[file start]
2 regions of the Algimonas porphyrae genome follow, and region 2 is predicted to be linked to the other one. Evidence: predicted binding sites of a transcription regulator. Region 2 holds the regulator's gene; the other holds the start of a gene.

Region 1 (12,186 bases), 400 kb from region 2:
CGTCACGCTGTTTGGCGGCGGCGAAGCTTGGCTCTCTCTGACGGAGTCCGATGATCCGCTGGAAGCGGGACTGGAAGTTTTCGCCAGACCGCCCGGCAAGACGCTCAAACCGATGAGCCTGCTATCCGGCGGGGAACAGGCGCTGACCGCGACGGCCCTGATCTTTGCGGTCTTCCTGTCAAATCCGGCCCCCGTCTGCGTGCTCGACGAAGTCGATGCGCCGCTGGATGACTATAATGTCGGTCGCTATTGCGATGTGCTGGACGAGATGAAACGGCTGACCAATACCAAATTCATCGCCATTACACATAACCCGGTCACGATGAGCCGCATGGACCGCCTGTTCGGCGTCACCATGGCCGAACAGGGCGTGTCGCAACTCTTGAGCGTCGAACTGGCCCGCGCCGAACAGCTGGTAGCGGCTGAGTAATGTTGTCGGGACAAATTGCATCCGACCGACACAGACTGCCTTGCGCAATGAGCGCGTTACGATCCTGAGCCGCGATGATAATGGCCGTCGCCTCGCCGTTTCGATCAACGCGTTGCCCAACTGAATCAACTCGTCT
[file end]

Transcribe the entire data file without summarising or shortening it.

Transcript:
2 regions of the Algimonas porphyrae genome follow, and region 2 is predicted to be linked to the other one. Evidence: predicted binding sites of a transcription regulator. Region 2 holds the regulator's gene; the other holds the start of a gene.

Region 1 (12,186 bases), 400 kb from region 2:
CGTCACGCTGTTTGGCGGCGGCGAAGCTTGGCTCTCTCTGACGGAGTCCGATGATCCGCTGGAAGCGGGACTGGAAGTTTTCGCCAGACCGCCCGGCAAGACGCTCAAACCGATGAGCCTGCTATCCGGCGGGGAACAGGCGCTGACCGCGACGGCCCTGATCTTTGCGGTCTTCCTGTCAAATCCGGCCCCCGTCTGCGTGCTCGACGAAGTCGATGCGCCGCTGGATGACTATAATGTCGGTCGCTATTGCGATGTGCTGGACGAGATGAAACGGCTGACCAATACCAAATTCATCGCCATTACACATAACCCGGTCACGATGAGCCGCATGGACCGCCTGTTCGGCGTCACCATGGCCGAACAGGGCGTGTCGCAACTCTTGAGCGTCGAACTGGCCCGCGCCGAACAGCTGGTAGCGGCTGAGTAATGTTGTCGGGACAAATTGCATCCGACCGACACAGACTGCCTTGCGCAATGAGCGCGTTACGATCCTGAGCCGCGATGATAATGGCCGTCGCCTCGCCGTTTCGATCAACGCGTTGCCCAACTGAATCAACTCGTCT